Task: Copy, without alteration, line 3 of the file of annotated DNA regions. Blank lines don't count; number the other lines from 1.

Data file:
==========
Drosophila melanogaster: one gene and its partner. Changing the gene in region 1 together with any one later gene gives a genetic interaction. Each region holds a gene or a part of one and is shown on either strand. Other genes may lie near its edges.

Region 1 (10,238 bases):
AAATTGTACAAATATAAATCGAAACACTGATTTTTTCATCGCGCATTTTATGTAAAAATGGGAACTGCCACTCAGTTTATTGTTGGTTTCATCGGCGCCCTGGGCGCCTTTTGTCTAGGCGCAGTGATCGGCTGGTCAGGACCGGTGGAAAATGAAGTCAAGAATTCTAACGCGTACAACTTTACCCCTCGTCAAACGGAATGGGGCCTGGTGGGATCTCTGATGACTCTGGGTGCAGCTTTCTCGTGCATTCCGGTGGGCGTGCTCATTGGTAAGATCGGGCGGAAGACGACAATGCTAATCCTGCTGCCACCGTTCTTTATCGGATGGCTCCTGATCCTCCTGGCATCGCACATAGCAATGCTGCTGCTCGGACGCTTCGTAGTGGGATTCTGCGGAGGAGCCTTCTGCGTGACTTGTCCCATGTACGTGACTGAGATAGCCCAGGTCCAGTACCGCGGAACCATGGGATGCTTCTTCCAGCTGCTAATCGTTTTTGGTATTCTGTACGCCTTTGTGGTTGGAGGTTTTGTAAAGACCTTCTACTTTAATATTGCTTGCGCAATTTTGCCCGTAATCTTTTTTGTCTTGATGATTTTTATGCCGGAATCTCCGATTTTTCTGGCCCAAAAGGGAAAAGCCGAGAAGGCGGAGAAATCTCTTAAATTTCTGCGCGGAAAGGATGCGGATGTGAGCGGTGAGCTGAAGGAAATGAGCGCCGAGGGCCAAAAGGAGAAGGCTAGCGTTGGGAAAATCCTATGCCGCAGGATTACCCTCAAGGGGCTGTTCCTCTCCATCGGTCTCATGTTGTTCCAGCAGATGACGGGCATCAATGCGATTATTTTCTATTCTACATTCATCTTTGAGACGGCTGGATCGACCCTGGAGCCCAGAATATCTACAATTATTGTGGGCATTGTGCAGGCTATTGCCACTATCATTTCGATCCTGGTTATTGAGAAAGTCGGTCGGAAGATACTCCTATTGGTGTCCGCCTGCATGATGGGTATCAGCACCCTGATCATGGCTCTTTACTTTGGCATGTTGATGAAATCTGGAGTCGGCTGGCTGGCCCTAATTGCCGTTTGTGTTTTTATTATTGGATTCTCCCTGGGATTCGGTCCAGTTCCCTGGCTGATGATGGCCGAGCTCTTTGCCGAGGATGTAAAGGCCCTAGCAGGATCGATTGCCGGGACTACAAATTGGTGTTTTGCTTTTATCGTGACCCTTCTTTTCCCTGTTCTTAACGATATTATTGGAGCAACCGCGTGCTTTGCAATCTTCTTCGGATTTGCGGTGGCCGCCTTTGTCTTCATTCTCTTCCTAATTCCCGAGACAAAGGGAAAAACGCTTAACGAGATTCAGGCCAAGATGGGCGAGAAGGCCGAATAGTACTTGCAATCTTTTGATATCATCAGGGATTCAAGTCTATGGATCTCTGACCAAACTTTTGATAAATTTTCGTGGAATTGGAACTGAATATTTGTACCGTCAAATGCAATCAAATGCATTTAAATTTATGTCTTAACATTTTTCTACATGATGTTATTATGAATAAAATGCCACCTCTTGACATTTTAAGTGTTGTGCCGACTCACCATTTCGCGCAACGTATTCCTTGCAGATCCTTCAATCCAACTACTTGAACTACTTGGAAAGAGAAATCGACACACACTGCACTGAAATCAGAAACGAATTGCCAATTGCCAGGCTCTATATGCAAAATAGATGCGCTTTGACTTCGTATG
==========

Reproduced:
AAATTGTACAAATATAAATCGAAACACTGATTTTTTCATCGCGCATTTTATGTAAAAATGGGAACTGCCACTCAGTTTATTGTTGGTTTCATCGGCGCCCTGGGCGCCTTTTGTCTAGGCGCAGTGATCGGCTGGTCAGGACCGGTGGAAAATGAAGTCAAGAATTCTAACGCGTACAACTTTACCCCTCGTCAAACGGAATGGGGCCTGGTGGGATCTCTGATGACTCTGGGTGCAGCTTTCTCGTGCATTCCGGTGGGCGTGCTCATTGGTAAGATCGGGCGGAAGACGACAATGCTAATCCTGCTGCCACCGTTCTTTATCGGATGGCTCCTGATCCTCCTGGCATCGCACATAGCAATGCTGCTGCTCGGACGCTTCGTAGTGGGATTCTGCGGAGGAGCCTTCTGCGTGACTTGTCCCATGTACGTGACTGAGATAGCCCAGGTCCAGTACCGCGGAACCATGGGATGCTTCTTCCAGCTGCTAATCGTTTTTGGTATTCTGTACGCCTTTGTGGTTGGAGGTTTTGTAAAGACCTTCTACTTTAATATTGCTTGCGCAATTTTGCCCGTAATCTTTTTTGTCTTGATGATTTTTATGCCGGAATCTCCGATTTTTCTGGCCCAAAAGGGAAAAGCCGAGAAGGCGGAGAAATCTCTTAAATTTCTGCGCGGAAAGGATGCGGATGTGAGCGGTGAGCTGAAGGAAATGAGCGCCGAGGGCCAAAAGGAGAAGGCTAGCGTTGGGAAAATCCTATGCCGCAGGATTACCCTCAAGGGGCTGTTCCTCTCCATCGGTCTCATGTTGTTCCAGCAGATGACGGGCATCAATGCGATTATTTTCTATTCTACATTCATCTTTGAGACGGCTGGATCGACCCTGGAGCCCAGAATATCTACAATTATTGTGGGCATTGTGCAGGCTATTGCCACTATCATTTCGATCCTGGTTATTGAGAAAGTCGGTCGGAAGATACTCCTATTGGTGTCCGCCTGCATGATGGGTATCAGCACCCTGATCATGGCTCTTTACTTTGGCATGTTGATGAAATCTGGAGTCGGCTGGCTGGCCCTAATTGCCGTTTGTGTTTTTATTATTGGATTCTCCCTGGGATTCGGTCCAGTTCCCTGGCTGATGATGGCCGAGCTCTTTGCCGAGGATGTAAAGGCCCTAGCAGGATCGATTGCCGGGACTACAAATTGGTGTTTTGCTTTTATCGTGACCCTTCTTTTCCCTGTTCTTAACGATATTATTGGAGCAACCGCGTGCTTTGCAATCTTCTTCGGATTTGCGGTGGCCGCCTTTGTCTTCATTCTCTTCCTAATTCCCGAGACAAAGGGAAAAACGCTTAACGAGATTCAGGCCAAGATGGGCGAGAAGGCCGAATAGTACTTGCAATCTTTTGATATCATCAGGGATTCAAGTCTATGGATCTCTGACCAAACTTTTGATAAATTTTCGTGGAATTGGAACTGAATATTTGTACCGTCAAATGCAATCAAATGCATTTAAATTTATGTCTTAACATTTTTCTACATGATGTTATTATGAATAAAATGCCACCTCTTGACATTTTAAGTGTTGTGCCGACTCACCATTTCGCGCAACGTATTCCTTGCAGATCCTTCAATCCAACTACTTGAACTACTTGGAAAGAGAAATCGACACACACTGCACTGAAATCAGAAACGAATTGCCAATTGCCAGGCTCTATATGCAAAATAGATGCGCTTTGACTTCGTATG